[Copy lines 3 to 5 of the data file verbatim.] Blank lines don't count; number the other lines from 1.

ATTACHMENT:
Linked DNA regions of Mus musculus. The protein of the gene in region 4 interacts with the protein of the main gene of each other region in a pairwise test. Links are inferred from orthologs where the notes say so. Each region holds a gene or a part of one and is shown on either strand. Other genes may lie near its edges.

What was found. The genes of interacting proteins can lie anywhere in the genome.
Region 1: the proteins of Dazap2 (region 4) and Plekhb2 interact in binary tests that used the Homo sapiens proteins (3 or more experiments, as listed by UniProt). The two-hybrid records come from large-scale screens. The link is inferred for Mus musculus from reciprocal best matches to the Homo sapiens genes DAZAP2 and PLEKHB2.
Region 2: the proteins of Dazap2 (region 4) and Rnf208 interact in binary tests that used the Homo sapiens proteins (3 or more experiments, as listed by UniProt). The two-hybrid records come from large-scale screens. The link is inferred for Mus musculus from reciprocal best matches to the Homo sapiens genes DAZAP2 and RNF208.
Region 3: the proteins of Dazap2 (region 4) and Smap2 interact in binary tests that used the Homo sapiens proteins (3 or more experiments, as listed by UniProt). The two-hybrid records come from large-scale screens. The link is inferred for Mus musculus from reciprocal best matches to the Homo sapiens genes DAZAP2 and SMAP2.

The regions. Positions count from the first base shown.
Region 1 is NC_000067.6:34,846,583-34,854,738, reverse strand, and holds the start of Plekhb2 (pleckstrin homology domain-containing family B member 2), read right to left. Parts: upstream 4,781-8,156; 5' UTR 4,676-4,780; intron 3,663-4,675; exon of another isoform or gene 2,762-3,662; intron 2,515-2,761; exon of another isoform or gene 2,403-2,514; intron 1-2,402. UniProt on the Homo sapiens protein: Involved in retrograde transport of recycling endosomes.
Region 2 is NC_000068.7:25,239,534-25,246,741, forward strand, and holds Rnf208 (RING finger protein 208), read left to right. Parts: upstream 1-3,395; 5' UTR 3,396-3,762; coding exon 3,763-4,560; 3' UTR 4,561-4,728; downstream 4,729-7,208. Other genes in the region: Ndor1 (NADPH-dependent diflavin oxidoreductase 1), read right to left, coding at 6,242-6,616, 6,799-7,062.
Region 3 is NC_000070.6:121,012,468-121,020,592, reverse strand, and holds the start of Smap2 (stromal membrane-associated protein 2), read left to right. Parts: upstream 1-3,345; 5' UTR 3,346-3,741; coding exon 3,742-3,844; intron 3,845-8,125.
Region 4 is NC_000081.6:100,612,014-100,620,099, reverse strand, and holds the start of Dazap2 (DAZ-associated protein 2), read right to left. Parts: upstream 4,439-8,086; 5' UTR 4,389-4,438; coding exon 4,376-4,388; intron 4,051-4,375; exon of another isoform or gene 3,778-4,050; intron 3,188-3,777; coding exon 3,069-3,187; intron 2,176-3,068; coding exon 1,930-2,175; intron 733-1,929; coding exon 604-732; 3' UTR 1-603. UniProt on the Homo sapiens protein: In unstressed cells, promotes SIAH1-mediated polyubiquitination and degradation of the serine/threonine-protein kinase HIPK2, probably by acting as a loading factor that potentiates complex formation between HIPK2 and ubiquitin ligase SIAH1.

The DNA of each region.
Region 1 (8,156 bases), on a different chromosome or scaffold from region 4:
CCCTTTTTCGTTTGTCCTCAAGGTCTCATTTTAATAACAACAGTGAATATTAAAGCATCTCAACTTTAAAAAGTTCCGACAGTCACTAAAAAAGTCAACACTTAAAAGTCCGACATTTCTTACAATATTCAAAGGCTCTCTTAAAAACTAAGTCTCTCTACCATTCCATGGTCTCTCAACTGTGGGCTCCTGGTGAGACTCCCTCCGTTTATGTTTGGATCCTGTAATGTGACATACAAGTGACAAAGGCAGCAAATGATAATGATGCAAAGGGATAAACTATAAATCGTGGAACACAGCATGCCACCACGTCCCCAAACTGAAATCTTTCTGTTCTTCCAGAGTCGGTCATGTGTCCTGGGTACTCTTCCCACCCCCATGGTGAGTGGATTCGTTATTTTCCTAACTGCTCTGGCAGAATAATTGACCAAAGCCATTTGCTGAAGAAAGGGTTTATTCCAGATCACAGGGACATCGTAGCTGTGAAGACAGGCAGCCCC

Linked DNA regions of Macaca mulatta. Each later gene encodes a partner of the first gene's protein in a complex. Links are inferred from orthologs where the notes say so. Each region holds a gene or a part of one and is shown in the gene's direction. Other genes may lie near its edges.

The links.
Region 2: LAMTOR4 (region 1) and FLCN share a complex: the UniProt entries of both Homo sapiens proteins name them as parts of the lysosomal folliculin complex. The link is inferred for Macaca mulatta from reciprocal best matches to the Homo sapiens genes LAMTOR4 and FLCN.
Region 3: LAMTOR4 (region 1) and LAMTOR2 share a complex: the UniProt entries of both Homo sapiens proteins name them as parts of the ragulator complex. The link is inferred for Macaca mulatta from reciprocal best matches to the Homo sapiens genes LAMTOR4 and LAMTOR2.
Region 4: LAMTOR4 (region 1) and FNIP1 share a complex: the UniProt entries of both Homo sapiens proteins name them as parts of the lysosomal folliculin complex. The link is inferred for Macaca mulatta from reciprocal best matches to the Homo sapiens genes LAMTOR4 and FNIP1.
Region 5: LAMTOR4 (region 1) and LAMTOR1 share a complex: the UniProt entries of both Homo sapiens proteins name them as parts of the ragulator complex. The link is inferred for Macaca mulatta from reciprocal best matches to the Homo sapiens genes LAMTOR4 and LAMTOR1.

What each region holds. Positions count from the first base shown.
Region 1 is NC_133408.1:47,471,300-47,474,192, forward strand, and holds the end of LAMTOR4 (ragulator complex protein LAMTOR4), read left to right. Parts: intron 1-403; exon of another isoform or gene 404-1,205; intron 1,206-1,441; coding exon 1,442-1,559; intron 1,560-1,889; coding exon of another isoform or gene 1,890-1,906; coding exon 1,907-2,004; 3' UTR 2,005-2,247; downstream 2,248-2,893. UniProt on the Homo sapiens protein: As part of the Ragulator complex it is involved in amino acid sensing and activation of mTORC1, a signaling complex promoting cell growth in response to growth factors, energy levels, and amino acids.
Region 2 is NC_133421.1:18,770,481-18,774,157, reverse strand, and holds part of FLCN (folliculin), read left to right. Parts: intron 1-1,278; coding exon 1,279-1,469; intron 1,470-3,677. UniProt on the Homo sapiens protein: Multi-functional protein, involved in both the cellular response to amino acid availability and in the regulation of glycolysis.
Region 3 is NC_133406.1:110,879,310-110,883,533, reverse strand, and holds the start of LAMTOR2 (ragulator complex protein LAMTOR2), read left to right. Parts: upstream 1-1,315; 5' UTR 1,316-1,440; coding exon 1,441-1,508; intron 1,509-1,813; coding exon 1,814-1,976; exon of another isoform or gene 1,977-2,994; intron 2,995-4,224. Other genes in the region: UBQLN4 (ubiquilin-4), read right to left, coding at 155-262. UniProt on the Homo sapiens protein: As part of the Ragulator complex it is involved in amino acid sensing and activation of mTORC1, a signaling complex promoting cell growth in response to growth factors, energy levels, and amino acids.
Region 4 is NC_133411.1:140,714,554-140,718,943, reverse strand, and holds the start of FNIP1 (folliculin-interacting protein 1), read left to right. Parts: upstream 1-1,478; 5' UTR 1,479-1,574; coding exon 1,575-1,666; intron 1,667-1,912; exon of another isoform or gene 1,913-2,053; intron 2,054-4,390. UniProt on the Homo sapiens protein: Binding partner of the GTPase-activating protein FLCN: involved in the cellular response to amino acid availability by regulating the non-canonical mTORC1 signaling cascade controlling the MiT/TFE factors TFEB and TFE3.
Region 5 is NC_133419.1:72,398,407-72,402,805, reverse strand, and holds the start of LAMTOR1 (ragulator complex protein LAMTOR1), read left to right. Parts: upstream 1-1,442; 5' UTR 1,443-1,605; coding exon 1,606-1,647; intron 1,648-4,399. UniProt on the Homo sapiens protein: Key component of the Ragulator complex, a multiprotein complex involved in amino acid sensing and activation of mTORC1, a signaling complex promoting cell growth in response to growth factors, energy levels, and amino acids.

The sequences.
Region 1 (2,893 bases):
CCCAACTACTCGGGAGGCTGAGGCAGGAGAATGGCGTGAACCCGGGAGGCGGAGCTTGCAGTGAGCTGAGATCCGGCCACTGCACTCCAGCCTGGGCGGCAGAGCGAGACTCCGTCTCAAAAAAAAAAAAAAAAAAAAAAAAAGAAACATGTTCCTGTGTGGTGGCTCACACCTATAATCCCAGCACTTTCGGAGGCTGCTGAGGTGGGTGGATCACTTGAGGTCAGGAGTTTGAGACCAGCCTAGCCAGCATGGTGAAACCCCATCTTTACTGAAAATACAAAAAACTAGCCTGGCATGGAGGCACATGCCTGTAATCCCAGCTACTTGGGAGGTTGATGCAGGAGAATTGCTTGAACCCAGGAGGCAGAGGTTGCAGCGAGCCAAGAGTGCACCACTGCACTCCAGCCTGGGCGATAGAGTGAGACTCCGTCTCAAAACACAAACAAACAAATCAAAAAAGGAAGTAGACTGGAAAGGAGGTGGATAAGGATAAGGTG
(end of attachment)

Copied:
Region 1: the proteins of Dazap2 (region 4) and Plekhb2 interact in binary tests that used the Homo sapiens proteins (3 or more experiments, as listed by UniProt). The two-hybrid records come from large-scale screens. The link is inferred for Mus musculus from reciprocal best matches to the Homo sapiens genes DAZAP2 and PLEKHB2.
Region 2: the proteins of Dazap2 (region 4) and Rnf208 interact in binary tests that used the Homo sapiens proteins (3 or more experiments, as listed by UniProt). The two-hybrid records come from large-scale screens. The link is inferred for Mus musculus from reciprocal best matches to the Homo sapiens genes DAZAP2 and RNF208.
Region 3: the proteins of Dazap2 (region 4) and Smap2 interact in binary tests that used the Homo sapiens proteins (3 or more experiments, as listed by UniProt). The two-hybrid records come from large-scale screens. The link is inferred for Mus musculus from reciprocal best matches to the Homo sapiens genes DAZAP2 and SMAP2.